December 13 2013 Latest news:
Ben Woods, Business writer
Thursday, August 29, 2013
Helicopters in Norfolk could be deployed to Scotland to help transport offshore workers in the wake of a fatal crash in the North Sea.
Wreckage of the Super Puma helicopter that crashed into the North Sea last week, killing four people, has been taken to an island harbour.
The Bibby Polaris salvage boat arrived at Lerwick Harbour in Shetland at around 4am this morning, the harbour’s port control have said.
Parts of the helicopter including the gearbox and rotor head have been recovered but the flight recorder has not been found.
John Henderson, managing director of marine engineering firm Ocean Kinetics, told STV News divers had located further parts of the aircraft.
“Ocean Kinetics have successfully located, lifted and passed the gearbox and rotor head of the helicopter to the Bibby Polaris who took the parts on board,” he said.
“We have also located both engines and parts of the cockpit, which will likely be recovered on Thursday.
“We are still searching for the flight recorder, which we believe is located at the Point of Garths Ness. There is a heavy swell running hampering diving operations.”
It is hoped that the helicopter’s black box data recorder will shed light on what caused the helicopter to come down.
Police Scotland said its investigations into the crash are continuing alongside those of staff from the Air Accidents Investigation Branch.
Around 50 officers are carrying out inquiries in Shetland and Aberdeen, Detective Superintendent Malcolm Stewart said.
A review of the suspension of Super Puma flights which was introduced after Friday’s crash is scheduled to reconvene this afternoon.
According to an industry leader, aircraft operators with bases in Norwich and Great Yarmouth may be called upon to help Aberdeen’s energy industry cope with day-to-day operations after Super Puma helicopter flights were suspended following a crash which claimed four lives.
Simon Gray, chief executive of the East of England Energy Group, said Norfolk and Suffolk had the expertise to help, as the energy industry investigated ways to keep running flights from Aberdeen – despite the suspension.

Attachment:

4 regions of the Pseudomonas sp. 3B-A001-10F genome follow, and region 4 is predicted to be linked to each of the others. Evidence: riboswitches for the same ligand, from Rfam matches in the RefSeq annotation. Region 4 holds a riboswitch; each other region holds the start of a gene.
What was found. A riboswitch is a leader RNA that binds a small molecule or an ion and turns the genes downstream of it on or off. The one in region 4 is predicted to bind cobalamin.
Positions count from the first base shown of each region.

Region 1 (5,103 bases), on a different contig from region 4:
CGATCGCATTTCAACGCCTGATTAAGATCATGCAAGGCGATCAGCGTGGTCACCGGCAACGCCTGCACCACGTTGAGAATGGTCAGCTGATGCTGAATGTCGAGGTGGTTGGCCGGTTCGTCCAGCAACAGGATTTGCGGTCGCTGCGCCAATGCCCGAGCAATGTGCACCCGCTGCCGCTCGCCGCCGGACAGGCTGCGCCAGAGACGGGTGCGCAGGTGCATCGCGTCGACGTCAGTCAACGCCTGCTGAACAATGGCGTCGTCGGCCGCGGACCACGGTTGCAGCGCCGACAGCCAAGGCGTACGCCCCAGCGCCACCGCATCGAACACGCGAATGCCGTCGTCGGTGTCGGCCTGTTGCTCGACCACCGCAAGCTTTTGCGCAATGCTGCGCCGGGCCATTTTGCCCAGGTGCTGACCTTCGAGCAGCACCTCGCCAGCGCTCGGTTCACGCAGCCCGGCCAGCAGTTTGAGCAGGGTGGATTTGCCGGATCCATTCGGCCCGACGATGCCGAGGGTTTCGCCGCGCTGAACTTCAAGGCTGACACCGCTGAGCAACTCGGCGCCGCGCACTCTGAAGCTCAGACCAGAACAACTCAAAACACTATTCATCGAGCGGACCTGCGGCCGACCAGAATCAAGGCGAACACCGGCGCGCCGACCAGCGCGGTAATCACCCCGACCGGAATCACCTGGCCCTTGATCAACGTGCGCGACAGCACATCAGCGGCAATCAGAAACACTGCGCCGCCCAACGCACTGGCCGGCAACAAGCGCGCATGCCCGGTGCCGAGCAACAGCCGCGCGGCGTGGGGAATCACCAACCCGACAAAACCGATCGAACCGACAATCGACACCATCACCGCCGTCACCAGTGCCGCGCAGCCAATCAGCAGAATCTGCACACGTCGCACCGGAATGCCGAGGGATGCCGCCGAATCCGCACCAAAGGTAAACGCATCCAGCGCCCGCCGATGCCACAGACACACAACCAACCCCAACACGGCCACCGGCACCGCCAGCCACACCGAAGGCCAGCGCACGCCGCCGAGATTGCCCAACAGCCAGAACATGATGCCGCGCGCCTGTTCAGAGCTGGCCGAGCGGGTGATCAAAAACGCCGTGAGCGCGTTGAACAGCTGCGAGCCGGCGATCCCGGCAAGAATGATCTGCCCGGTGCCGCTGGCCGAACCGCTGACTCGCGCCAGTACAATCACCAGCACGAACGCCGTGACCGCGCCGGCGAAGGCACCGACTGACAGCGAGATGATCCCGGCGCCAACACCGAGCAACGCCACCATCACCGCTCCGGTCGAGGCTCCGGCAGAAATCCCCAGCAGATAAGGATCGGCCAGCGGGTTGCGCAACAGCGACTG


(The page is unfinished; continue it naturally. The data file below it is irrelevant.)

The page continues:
Meanwhile, three helicopter operators based in the East, and Norwich International Airport, confirmed that offshore flights to the Southern North Sea had remained unaffected by the grounding of the Super Puma helicopters.
It comes as union leaders yesterday called for lessons to be learned in the offshore oil and gas industry in light of the tragedy, which unfolded on Monday morning.
Mr Gray said: “Our thoughts are with the family and friends of those who were lost during the tragic helicopter crash in the North Sea. We take safety in this sector extremely seriously.
“The industry always has systems in place and it will go out to see what aircraft from other services it can use. Clearly the East is well set up when trying to assist with the skills and expertise that we have here.
“Looking at the aircraft we have available, we could play a role.”
CHC helicopters, whose Super Puma helicopter was involved in the North Sea crash, confirmed that helicopter flights from its Norfolk base at North Denes were operating as normal.
And Bond Helicopters, which operate from Norwich airport and Lowestoft, along with Dancopter, which also operates from Norwich airport, confirmed that their flights were not interrupted.
Meanwhile, Andrew Bell, chief executive of Norwich International Airport, said the airport was operating as normal at the moment despite the North Sea tragedy.
Two hundred jobs are set to be created after one of west Norfolk’s largest businesses was granted permission to expand its King’s Lynn facilities.